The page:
When Vanadium is ionised it loses the 4s electron first, meaning that it's 3+ ion has a different electron configuration to Calcium despite it being isoelectronic. Can it be explained in terms of radial distribution functions? Maybe the maxima of the 3d and 4s become further apart as the effective nuclear charge increases?


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I think @NicolauSakerNeto mentioned a number of excellent points in his linked answer. Frankly, I think he deserves a bounty.

There are several effects occurring, which give different electron configurations to the transition metals. A very nice review article is available: "The Full Story of the Electron Configurations of the Transition Elements" J. Chem. Educ., 2010, 87 (4), pp 444–448

  • "d orbital collapse": Because of the difference in angular-momentum "centrifugal force" in quantum mechanics, incomplete shielding of core electrons, and nuclear attraction, the $Z_{eff}$ - effective nuclear charge - for 3d and 4s electrons are different. As a rule of thumb, electrons are typically lost from the 4s first,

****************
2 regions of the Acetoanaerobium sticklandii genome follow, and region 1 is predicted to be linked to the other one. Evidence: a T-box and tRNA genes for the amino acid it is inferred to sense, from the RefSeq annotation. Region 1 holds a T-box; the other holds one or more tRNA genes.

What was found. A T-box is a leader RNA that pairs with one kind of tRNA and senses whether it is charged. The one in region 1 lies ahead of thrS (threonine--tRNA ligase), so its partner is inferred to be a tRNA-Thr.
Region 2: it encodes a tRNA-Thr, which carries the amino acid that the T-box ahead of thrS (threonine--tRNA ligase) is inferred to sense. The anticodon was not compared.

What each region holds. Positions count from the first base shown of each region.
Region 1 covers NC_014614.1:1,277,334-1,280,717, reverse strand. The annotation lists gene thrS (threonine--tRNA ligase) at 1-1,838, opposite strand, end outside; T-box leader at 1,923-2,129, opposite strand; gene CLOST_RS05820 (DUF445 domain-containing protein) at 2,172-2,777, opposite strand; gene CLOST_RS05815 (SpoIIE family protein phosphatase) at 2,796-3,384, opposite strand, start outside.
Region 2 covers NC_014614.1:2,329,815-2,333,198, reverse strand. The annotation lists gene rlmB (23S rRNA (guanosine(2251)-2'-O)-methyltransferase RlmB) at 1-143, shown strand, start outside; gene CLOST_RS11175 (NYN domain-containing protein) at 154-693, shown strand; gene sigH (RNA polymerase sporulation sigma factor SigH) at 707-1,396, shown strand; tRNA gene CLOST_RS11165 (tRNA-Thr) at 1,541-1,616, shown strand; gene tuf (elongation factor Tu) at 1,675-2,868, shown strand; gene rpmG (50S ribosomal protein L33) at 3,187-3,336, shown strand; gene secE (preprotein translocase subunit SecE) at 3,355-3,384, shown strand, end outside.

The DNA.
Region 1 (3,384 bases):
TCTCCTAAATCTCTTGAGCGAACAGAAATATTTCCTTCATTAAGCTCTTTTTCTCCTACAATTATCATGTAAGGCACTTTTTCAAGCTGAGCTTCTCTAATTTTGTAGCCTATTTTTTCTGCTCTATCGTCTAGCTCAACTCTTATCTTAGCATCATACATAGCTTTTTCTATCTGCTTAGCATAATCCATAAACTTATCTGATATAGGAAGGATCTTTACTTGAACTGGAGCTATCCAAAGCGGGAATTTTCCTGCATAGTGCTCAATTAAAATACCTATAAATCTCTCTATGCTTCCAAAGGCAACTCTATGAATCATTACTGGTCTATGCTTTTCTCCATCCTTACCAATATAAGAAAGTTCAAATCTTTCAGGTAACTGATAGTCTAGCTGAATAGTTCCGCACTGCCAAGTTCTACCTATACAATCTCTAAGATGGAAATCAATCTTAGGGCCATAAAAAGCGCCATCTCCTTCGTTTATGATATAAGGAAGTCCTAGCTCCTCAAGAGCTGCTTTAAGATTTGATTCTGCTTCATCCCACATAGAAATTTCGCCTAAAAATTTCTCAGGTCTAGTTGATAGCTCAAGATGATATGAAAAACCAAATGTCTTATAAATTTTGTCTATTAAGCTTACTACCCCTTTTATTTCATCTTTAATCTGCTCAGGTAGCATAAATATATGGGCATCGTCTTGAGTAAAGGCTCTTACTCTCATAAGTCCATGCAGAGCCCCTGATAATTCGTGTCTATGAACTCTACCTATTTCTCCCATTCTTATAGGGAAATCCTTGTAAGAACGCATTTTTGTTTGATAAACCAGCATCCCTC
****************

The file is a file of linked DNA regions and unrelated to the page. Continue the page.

• electrostatic repulsion in 4s vs. 3d. It's interesting you mention V, since $\ce{V^0}$ is $[3d^3 4s^2]$ and $\ce{V+}$ is $[3d^4]$. The usual explanation is that while 3d is closer to the nucleus and energetically favorable, once you start filling the 3d electrons, the electrostatic repulsion is high, and for the neutral atoms, it's favorable to have one or two 4s electrons, which are more diffuse.

There are other things going on, particularly later in the periodic table, where relativistic and spin-orbit coupling effects occur. Also, many times the electron configuration can change in a free atom or ion compared to a complex.


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